Q: ‘What is the story behind the Hollister of Hollister Avenue?’
—Deanna Gregg

by Michael Redmon

William Welles Hollister was born into an Ohio farm family in
1818. After his father’s death, he and his brothers ran the family
farm, iron foundry, and mercantile store until 1852, when W.W.
joined a wagon train headed for California.

Hollister traveled up and down the state, spending some time in
the colorfully named town of Volcano in the gold country. He
returned east and convinced his brother Joseph to join him in
California. With their sister Lucy they drove a flock of 4,000
sheep westward. It was a difficult trek. The party had to fight off
Piute Indian attacks and the brothers had to face down a mutiny of
hired hands when the latter initially refused to carry the sheep
one by one across a swift-running river. Additional hazards
included drought and blizzards. The Hollisters lost well over half
their animals on the 15-month trip, but still deemed it a

The Hollisters and their various partners, most notably Albert
and Thomas Dibblee, became highly successful ranchers, buying more
than 140,000 acres all across the state; this included ranches in
Lompoc, Gaviota, and other areas in Santa Barbara County. Their
county holdings stood at more than 125,000 acres. In 1869,
Hollister bought property in Tecolote Canyon in Goleta, and named
his new ranch Glen Annie, after his wife, Annie James. He made the
ranch an agricultural showcase, raising crops not normally
associated with this area, including coffee, bananas, tea, and

Hollister became one of the most prominent citizens of Santa
Barbara. He was a key stockholder in such civic improvements as
Stearns Wharf, the San Marcos Building, and the Lobero Theatre. For
a short period the San Marcos Building housed Santa Barbara
College, an institution providing elementary and high school-level
education, which Hollister co-founded. Hollister owned the
Arlington Hotel for a time, Santa Barbara’s first luxury hostelry.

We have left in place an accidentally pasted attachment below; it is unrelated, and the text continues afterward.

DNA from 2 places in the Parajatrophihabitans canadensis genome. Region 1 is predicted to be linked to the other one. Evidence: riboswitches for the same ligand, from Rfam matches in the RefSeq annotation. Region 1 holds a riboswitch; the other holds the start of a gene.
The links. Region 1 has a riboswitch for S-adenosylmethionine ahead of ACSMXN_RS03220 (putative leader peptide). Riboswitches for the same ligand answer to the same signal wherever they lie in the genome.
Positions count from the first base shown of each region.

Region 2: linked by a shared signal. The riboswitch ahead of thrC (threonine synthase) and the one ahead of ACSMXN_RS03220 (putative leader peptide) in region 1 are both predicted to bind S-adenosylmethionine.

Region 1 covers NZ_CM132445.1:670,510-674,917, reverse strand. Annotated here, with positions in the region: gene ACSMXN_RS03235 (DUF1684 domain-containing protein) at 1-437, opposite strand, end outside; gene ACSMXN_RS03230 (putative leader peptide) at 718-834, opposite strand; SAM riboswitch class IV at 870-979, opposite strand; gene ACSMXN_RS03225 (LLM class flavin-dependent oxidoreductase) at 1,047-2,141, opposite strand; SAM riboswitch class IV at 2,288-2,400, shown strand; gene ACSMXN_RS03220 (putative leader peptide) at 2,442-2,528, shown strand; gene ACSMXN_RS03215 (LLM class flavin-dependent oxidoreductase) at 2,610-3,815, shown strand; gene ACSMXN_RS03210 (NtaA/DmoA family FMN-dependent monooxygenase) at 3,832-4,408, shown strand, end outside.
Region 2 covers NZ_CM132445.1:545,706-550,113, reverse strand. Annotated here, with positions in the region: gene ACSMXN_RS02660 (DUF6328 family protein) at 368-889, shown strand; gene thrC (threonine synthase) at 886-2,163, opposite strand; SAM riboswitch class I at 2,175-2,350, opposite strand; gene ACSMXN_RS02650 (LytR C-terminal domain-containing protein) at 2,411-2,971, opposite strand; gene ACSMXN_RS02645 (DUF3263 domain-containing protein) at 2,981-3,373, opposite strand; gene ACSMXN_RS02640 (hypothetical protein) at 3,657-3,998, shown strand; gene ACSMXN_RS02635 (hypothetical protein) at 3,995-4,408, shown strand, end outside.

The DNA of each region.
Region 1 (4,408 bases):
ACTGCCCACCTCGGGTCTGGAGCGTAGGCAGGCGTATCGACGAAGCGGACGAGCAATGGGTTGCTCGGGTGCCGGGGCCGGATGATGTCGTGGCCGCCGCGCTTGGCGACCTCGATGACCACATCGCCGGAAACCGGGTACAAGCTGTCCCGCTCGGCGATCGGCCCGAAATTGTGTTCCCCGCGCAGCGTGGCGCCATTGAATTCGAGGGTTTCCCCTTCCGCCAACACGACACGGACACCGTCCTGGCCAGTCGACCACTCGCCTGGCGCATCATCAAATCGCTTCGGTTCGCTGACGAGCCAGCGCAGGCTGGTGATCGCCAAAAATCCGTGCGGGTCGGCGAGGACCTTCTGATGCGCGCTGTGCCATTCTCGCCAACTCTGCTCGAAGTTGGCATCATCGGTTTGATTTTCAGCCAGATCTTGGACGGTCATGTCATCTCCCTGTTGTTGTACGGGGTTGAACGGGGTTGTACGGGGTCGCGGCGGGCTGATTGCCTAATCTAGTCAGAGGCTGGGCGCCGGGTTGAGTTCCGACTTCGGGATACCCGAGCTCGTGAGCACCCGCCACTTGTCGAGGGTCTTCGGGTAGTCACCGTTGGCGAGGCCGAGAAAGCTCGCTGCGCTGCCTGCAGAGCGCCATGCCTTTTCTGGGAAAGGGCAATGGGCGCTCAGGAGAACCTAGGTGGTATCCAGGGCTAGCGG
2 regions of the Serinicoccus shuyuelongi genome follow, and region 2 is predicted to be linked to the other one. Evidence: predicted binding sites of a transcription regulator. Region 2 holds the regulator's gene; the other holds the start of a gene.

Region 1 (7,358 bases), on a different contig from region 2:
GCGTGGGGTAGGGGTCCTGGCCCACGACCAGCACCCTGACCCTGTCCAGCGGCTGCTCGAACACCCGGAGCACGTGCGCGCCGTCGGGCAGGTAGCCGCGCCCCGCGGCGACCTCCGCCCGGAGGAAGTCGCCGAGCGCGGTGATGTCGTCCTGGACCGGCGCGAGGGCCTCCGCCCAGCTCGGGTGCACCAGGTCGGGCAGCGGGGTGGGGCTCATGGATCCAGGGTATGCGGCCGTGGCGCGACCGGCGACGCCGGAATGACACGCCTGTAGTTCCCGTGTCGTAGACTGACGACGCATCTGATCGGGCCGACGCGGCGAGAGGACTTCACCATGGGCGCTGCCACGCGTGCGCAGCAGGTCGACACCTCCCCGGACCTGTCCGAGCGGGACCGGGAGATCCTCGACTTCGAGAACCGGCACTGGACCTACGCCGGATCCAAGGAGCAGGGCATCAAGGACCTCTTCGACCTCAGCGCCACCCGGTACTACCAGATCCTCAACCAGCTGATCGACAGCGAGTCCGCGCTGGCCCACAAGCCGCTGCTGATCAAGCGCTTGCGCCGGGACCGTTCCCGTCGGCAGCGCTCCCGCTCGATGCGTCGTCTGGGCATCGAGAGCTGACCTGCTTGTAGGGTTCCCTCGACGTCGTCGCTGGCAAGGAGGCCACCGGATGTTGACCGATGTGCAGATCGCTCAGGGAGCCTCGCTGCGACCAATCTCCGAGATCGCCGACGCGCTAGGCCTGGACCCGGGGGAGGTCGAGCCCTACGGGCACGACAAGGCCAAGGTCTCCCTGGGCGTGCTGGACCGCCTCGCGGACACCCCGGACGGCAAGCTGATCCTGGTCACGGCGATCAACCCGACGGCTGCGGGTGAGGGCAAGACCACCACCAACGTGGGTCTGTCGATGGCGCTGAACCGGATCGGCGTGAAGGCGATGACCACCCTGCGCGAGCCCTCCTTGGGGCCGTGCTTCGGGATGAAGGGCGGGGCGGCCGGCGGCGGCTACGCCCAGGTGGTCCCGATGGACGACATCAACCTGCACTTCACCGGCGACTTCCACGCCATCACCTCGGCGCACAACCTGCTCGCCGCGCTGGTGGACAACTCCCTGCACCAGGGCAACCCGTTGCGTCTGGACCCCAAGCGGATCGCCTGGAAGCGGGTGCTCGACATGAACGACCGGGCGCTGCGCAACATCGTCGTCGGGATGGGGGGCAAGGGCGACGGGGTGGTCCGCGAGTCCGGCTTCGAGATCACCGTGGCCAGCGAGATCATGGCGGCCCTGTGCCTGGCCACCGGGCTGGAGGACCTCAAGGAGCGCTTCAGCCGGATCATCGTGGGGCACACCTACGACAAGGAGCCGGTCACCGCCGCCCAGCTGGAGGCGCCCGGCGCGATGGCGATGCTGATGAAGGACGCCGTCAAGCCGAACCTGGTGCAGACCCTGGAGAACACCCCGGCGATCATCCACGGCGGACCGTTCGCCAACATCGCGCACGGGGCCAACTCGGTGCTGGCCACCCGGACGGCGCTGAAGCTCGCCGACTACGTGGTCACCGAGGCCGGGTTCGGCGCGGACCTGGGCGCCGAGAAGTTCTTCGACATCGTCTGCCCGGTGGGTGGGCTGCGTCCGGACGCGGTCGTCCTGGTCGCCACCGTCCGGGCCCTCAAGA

Its opening in 1875 was a watershed event in the development of
tourism here. Hollister was also a prime mover in setting up the
city’s first public library as well as bankrolling the Santa
Barbara Press, the voice of the Republican Party in the city. In
1872, his financial support allowed José Lobero’s dream of building
an opera house in Santa Barbara to become a reality. In 1875, he
built his Grand Avenue from Glen Annie to town, now known as
Hollister Avenue.

Hollister’s purchase of his beloved Glen Annie ended in
heartache for his family. Hollister had purchased the ranch from
the heirs of Nicholas Den, despite receiving some pointed advice
that title to the ranch was clouded at best. In 1876, the heirs’
attorney, Thomas B. Bishop of San Francisco, filed suit to void the
sale. After 14 years of legal wrangling, four years after
Hollister’s death, Annie Hollister was ordered by the court to
vacate the premises. As Annie left her home in upper Glen Annie
Canyon for the last time, the house mysteriously burst into flames
and burned to the ground, the cause never officially explained.
Bishop took as his legal fee the lower portion of the ranch, which
became popularly known as the Bishop Ranch.

By the early 1880s, Hollister’s health was failing, due in part
to his accidentally ingesting gopher poison. He moved to the San
Marcos Building, now a hotel, to be closer to his private
physician, Dr. Robert Winchester (of Winchester Canyon). Hollister
died at the hotel in 1886. He was laid to rest in Santa Barbara
Cemetery. The funeral cortège stretched some three miles from the
Arlington to the cemetery, a fitting farewell to one of Santa
Barbara’s outstanding citizens.

Michael Redmon, director of research at the Santa Barbara
Historical Society, will answer your questions about Santa
Barbara’s history. Write him c/o The Independent, 122 W. Figueroa
St., Santa Barbara, CA 93101.


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